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Superior Responsibility

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Chapter Summary

Pursuing accountability for mass atrocities through international criminal law has, by design, mostly involved trying those persons who bear the greatest responsibility for those crimes. The doctrine of superior responsibility entails an imputation of responsibility to superiors for the acts of subordinates that they omitted to prevent, repress, or punish. This chapter explores the development of superior responsibility and assesses the suitability of such a doctrine for contemporary international criminal law. The 1919 Commission on the Responsibility of the Authors of the War and on the Enforcement of Penalties made a concerted effort to introduce the idea of command or superior responsibility. The form of superior responsibility proposed by the majority of the 1919 Commission was not reproduced in the Treaty of Versailles nor relied upon in the subsequent Leipzig trials.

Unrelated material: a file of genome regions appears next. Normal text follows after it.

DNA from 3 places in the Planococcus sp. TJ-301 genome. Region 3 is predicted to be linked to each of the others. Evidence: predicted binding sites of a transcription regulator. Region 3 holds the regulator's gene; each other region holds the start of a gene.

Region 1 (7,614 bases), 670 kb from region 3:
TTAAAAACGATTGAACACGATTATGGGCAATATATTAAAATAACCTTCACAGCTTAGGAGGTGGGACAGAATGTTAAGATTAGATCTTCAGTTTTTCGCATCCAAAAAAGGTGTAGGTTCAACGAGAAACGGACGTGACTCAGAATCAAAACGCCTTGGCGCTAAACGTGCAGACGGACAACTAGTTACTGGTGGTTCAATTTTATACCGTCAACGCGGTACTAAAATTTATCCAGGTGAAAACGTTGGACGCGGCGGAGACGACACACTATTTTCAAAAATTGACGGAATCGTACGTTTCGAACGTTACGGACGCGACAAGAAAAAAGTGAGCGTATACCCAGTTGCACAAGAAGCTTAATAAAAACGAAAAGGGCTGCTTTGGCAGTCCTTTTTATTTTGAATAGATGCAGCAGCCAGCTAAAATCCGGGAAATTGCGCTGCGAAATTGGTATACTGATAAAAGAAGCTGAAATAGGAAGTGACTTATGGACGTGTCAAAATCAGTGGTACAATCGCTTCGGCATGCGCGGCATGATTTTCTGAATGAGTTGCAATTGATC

Keywords: 1919 Commission; international criminal law; superior responsibility; Treaty of Versailles

10.1163/ej.9781571053763.i-398.48
/content/books/10.1163/ej.9781571053763.i-398.48
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